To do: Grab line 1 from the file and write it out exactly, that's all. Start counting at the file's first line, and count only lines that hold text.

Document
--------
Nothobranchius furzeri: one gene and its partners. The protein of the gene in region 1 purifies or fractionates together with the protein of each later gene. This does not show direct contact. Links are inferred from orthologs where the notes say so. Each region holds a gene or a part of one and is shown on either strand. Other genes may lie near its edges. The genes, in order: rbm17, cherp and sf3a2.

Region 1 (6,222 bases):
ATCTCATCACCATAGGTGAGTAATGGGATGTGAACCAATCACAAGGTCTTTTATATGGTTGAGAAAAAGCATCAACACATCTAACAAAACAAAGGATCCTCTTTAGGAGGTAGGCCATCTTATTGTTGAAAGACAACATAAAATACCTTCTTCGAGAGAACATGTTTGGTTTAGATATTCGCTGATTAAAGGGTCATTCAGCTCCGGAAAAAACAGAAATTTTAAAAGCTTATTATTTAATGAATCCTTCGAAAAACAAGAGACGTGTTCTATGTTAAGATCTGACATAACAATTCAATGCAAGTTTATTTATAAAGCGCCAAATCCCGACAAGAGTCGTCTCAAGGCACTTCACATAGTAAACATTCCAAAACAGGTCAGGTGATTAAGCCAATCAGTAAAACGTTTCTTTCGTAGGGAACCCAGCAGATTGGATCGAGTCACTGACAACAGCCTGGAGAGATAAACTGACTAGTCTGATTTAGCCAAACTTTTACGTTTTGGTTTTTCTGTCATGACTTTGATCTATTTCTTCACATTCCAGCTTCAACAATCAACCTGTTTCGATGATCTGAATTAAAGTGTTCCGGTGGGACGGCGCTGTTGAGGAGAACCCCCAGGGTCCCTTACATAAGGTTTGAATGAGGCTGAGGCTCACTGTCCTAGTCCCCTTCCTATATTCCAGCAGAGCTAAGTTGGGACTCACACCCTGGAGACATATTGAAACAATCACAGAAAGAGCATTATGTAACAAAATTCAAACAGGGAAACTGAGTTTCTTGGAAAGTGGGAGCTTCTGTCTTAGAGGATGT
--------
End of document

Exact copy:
Nothobranchius furzeri: one gene and its partners. The protein of the gene in region 1 purifies or fractionates together with the protein of each later gene. This does not show direct contact. Links are inferred from orthologs where the notes say so. Each region holds a gene or a part of one and is shown on either strand. Other genes may lie near its edges. The genes, in order: rbm17, cherp and sf3a2.